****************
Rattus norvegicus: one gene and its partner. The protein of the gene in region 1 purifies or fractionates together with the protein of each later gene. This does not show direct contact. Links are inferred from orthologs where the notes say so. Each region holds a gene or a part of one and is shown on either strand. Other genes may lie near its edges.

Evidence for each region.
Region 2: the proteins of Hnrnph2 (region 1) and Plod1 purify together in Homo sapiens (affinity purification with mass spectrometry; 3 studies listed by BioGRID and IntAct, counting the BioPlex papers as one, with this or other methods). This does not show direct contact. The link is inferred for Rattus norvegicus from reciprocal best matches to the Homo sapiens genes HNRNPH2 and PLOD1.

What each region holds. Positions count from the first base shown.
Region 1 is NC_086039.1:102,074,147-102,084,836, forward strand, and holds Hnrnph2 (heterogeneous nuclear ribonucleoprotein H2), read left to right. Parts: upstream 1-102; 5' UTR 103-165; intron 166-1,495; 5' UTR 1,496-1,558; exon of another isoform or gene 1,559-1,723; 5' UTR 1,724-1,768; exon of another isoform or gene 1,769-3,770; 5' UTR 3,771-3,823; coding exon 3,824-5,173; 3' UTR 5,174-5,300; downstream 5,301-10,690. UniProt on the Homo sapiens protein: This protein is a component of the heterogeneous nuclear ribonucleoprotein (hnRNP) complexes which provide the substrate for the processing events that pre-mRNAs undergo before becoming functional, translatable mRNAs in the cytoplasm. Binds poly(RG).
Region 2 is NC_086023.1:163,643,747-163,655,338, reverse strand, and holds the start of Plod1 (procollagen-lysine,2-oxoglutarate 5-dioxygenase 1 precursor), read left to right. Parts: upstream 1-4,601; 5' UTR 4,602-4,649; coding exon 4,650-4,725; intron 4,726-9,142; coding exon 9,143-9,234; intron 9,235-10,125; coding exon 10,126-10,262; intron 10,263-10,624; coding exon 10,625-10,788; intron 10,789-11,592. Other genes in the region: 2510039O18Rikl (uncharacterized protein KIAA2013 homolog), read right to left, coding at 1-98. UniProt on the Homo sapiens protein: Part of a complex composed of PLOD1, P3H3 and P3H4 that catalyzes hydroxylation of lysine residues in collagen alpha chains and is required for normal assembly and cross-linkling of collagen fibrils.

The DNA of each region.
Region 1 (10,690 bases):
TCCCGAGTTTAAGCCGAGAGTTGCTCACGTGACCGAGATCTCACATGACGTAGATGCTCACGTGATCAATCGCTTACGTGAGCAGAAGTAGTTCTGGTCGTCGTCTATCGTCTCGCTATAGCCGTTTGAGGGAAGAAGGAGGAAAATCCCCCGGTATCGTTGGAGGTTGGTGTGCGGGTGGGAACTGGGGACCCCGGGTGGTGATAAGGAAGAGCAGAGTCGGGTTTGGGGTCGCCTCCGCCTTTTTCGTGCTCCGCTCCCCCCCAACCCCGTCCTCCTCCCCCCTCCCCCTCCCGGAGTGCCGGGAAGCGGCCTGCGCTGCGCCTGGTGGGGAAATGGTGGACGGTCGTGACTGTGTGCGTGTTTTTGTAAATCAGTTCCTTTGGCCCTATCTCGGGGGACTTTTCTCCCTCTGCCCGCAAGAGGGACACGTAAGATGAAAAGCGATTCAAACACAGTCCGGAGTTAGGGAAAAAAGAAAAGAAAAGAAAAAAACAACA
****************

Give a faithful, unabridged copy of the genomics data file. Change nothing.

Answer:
Rattus norvegicus: one gene and its partner. The protein of the gene in region 1 purifies or fractionates together with the protein of each later gene. This does not show direct contact. Links are inferred from orthologs where the notes say so. Each region holds a gene or a part of one and is shown on either strand. Other genes may lie near its edges.

Evidence for each region.
Region 2: the proteins of Hnrnph2 (region 1) and Plod1 purify together in Homo sapiens (affinity purification with mass spectrometry; 3 studies listed by BioGRID and IntAct, counting the BioPlex papers as one, with this or other methods). This does not show direct contact. The link is inferred for Rattus norvegicus from reciprocal best matches to the Homo sapiens genes HNRNPH2 and PLOD1.

What each region holds. Positions count from the first base shown.
Region 1 is NC_086039.1:102,074,147-102,084,836, forward strand, and holds Hnrnph2 (heterogeneous nuclear ribonucleoprotein H2), read left to right. Parts: upstream 1-102; 5' UTR 103-165; intron 166-1,495; 5' UTR 1,496-1,558; exon of another isoform or gene 1,559-1,723; 5' UTR 1,724-1,768; exon of another isoform or gene 1,769-3,770; 5' UTR 3,771-3,823; coding exon 3,824-5,173; 3' UTR 5,174-5,300; downstream 5,301-10,690. UniProt on the Homo sapiens protein: This protein is a component of the heterogeneous nuclear ribonucleoprotein (hnRNP) complexes which provide the substrate for the processing events that pre-mRNAs undergo before becoming functional, translatable mRNAs in the cytoplasm. Binds poly(RG).
Region 2 is NC_086023.1:163,643,747-163,655,338, reverse strand, and holds the start of Plod1 (procollagen-lysine,2-oxoglutarate 5-dioxygenase 1 precursor), read left to right. Parts: upstream 1-4,601; 5' UTR 4,602-4,649; coding exon 4,650-4,725; intron 4,726-9,142; coding exon 9,143-9,234; intron 9,235-10,125; coding exon 10,126-10,262; intron 10,263-10,624; coding exon 10,625-10,788; intron 10,789-11,592. Other genes in the region: 2510039O18Rikl (uncharacterized protein KIAA2013 homolog), read right to left, coding at 1-98. UniProt on the Homo sapiens protein: Part of a complex composed of PLOD1, P3H3 and P3H4 that catalyzes hydroxylation of lysine residues in collagen alpha chains and is required for normal assembly and cross-linkling of collagen fibrils.

The DNA of each region.
Region 1 (10,690 bases):
TCCCGAGTTTAAGCCGAGAGTTGCTCACGTGACCGAGATCTCACATGACGTAGATGCTCACGTGATCAATCGCTTACGTGAGCAGAAGTAGTTCTGGTCGTCGTCTATCGTCTCGCTATAGCCGTTTGAGGGAAGAAGGAGGAAAATCCCCCGGTATCGTTGGAGGTTGGTGTGCGGGTGGGAACTGGGGACCCCGGGTGGTGATAAGGAAGAGCAGAGTCGGGTTTGGGGTCGCCTCCGCCTTTTTCGTGCTCCGCTCCCCCCCAACCCCGTCCTCCTCCCCCCTCCCCCTCCCGGAGTGCCGGGAAGCGGCCTGCGCTGCGCCTGGTGGGGAAATGGTGGACGGTCGTGACTGTGTGCGTGTTTTTGTAAATCAGTTCCTTTGGCCCTATCTCGGGGGACTTTTCTCCCTCTGCCCGCAAGAGGGACACGTAAGATGAAAAGCGATTCAAACACAGTCCGGAGTTAGGGAAAAAAGAAAAGAAAAGAAAAAAACAACA